• A Surgeon's View on Untreated/Undertreated Pain and Cops Practicing Medicine - Dr Jeffrey Singer -Episode 17

    Episode 17- 2/2/23

    Link to Episode

    "Jeffrey A. Singer is a senior fellow at the Cato Institute and works in the Department of Health Policy Studies. He is President Emeritus and founder of Valley Surgical Clinics Ltd., the largest and oldest group private surgical practice in Arizona and has been in private practice as a general surgeon for more than 35 years.
    He is also a visiting fellow at the Goldwater Institute in Phoenix. Singer is a member of the Board of Scientific Advisors of the American Council on Science and Health. From 1994 to 2016, he was a regular contributor toArizona Medicine, the journal of the Arizona Medical Association. He served on the Advisory Board Council of the Center for Political Thought and Leadership at Arizona State University from 2014 to 2018 and is an adjunct instructor in the Program on Political History and Leadership at ASU. He writes and speaks extensively on regional and national public policy, with a specific focus on the areas of health care policy and the harmful effects of drug prohibition.
    He received his BA from Brooklyn College (City University of New York) and his MD from New York Medical College. He is a fellow of the American College of Surgeons."
    Links to articles discussed in this podcast episode:
    Disclaimer: The information that has been provided to you in this podcast is not to be considered legal or medical advice.
  • America in Pain; Why No One Cares. Claudia Merandi and Beth Dost, RN

    Caught up in a war against illicit Fentanyl and Heroin, 50 million Americans who suffer from chronic, daily pain have been marginalized and discarded.  

  • Cops Practicing Medicine - The Parallel Histories of Drug War I and Drug War II

    We have been screaming as loudly as we can that unless law enforcement gets out of our medical care, no amount of revisions of any guidelines will help. This is a phenomenal history this very issues.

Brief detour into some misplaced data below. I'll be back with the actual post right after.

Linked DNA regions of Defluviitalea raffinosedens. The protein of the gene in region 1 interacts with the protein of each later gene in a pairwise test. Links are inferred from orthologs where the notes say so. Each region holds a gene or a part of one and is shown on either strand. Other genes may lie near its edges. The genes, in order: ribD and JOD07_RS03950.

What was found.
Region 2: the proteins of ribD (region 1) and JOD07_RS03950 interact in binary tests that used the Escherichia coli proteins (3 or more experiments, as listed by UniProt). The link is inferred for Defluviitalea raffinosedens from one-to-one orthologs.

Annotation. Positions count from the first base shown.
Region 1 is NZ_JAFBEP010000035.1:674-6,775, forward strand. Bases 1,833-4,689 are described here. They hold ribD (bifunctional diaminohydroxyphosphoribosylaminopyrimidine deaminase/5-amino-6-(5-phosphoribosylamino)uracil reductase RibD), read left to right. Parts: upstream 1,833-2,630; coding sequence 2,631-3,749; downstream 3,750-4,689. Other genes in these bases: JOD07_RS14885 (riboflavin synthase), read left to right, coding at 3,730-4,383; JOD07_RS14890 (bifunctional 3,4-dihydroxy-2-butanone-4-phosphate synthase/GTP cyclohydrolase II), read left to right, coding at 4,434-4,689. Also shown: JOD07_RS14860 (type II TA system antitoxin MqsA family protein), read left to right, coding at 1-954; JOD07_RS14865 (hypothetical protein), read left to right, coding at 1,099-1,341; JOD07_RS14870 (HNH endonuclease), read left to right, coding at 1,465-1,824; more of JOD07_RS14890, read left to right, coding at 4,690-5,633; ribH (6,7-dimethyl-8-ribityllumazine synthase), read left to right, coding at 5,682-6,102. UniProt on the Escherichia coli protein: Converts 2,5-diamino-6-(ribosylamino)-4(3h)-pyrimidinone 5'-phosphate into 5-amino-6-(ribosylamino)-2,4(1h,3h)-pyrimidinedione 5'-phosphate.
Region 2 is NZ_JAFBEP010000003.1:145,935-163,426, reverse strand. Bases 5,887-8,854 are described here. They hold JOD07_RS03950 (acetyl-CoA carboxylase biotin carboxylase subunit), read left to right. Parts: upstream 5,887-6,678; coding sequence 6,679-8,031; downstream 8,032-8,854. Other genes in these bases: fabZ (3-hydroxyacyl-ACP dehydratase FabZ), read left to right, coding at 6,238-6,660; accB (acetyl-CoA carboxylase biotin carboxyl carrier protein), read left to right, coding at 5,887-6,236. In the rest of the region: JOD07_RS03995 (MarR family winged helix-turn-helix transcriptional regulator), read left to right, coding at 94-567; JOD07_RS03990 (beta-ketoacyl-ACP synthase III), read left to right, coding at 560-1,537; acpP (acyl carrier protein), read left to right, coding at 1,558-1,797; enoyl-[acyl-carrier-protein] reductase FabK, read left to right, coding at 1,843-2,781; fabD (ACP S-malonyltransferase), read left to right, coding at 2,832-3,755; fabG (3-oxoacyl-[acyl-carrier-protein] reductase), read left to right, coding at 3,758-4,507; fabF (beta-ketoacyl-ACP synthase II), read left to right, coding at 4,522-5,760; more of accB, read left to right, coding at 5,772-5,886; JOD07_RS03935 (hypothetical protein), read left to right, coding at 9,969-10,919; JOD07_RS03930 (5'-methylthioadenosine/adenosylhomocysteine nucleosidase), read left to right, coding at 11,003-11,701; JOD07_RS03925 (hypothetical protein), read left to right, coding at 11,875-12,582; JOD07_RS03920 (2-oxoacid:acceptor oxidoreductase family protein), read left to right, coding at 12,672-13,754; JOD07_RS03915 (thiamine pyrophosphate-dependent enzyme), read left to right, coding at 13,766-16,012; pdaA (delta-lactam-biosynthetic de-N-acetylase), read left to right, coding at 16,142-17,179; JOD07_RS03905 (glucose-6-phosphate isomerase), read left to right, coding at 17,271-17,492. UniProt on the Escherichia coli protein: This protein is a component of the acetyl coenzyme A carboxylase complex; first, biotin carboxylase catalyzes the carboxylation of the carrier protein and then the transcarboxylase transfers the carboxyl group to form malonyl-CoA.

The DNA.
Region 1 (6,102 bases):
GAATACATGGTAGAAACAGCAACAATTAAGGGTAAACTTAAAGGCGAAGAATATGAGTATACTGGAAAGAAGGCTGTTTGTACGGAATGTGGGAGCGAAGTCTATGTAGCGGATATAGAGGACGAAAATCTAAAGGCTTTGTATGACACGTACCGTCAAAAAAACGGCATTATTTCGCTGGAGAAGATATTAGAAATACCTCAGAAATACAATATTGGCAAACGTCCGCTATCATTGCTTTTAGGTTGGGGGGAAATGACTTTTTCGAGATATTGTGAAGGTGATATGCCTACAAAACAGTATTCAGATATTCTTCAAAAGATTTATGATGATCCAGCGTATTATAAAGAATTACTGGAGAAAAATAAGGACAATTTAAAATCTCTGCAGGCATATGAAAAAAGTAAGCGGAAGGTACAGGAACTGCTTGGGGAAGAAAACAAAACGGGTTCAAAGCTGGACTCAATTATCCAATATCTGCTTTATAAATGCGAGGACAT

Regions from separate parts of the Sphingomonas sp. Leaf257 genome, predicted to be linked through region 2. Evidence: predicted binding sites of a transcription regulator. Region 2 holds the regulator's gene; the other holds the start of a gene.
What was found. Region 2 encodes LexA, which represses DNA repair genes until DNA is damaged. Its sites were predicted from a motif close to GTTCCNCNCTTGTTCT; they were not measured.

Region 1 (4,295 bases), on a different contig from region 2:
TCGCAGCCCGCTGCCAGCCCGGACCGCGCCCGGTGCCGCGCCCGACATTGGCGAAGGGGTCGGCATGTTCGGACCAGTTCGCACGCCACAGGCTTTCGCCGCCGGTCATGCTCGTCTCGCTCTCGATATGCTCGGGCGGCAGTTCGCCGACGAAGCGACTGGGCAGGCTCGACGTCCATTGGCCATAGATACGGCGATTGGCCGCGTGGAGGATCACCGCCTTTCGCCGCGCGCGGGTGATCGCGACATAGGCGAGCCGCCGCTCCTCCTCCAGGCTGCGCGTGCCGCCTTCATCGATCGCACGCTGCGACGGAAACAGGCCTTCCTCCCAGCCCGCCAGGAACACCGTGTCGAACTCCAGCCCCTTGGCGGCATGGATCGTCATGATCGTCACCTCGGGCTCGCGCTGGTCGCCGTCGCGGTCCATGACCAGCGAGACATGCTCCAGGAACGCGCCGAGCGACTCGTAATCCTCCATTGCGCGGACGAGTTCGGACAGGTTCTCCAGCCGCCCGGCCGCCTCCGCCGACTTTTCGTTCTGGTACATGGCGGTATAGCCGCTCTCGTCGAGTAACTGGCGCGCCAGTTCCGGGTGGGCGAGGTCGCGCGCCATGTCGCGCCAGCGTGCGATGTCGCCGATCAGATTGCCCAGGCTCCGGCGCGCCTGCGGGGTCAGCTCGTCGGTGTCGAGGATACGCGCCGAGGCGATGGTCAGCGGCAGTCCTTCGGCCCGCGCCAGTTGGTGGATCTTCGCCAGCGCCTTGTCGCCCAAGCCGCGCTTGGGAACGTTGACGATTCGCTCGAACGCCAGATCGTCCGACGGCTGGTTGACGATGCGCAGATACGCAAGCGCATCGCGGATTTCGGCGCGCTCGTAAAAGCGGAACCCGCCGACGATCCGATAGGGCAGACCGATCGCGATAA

We will include this article in its entirety along with a PDF version that can be downloaded.

    "Government and law enforcement increasingly surveil and influence the way doctors treat pain, psychoactive substance use, and substance use disorder."


    Link to article

    Link to interactive digital companion piece

    Downloadable PDF version

    Screenshot 206

    People have used opium and its derivatives both medically and recreationally since antiquity. However, since the early 20th century, law and society have viewed people who use opioids, cocaine, and certain other psychoactive substances as immoral and even criminal. For more than 100 years, this viewpoint has destructively intruded on the patient‐​doctor relationship. Government and law enforcement increasingly surveil and influence the way doctors treat pain, psychoactive substance use, and substance use disorder. This change has happened in two discernible waves, which we call Drug War I and Drug War II.

    Drug War I occurred after Congress enacted the Harrison Narcotics Act in 1914, which permitted doctors to prescribe opioids to treat their patients. A wave of arrests and prosecutions of thousands of doctors ensued as agents of the U.S. Treasury Department, empowered to enforce the act, took it upon themselves to define legitimate medical practice.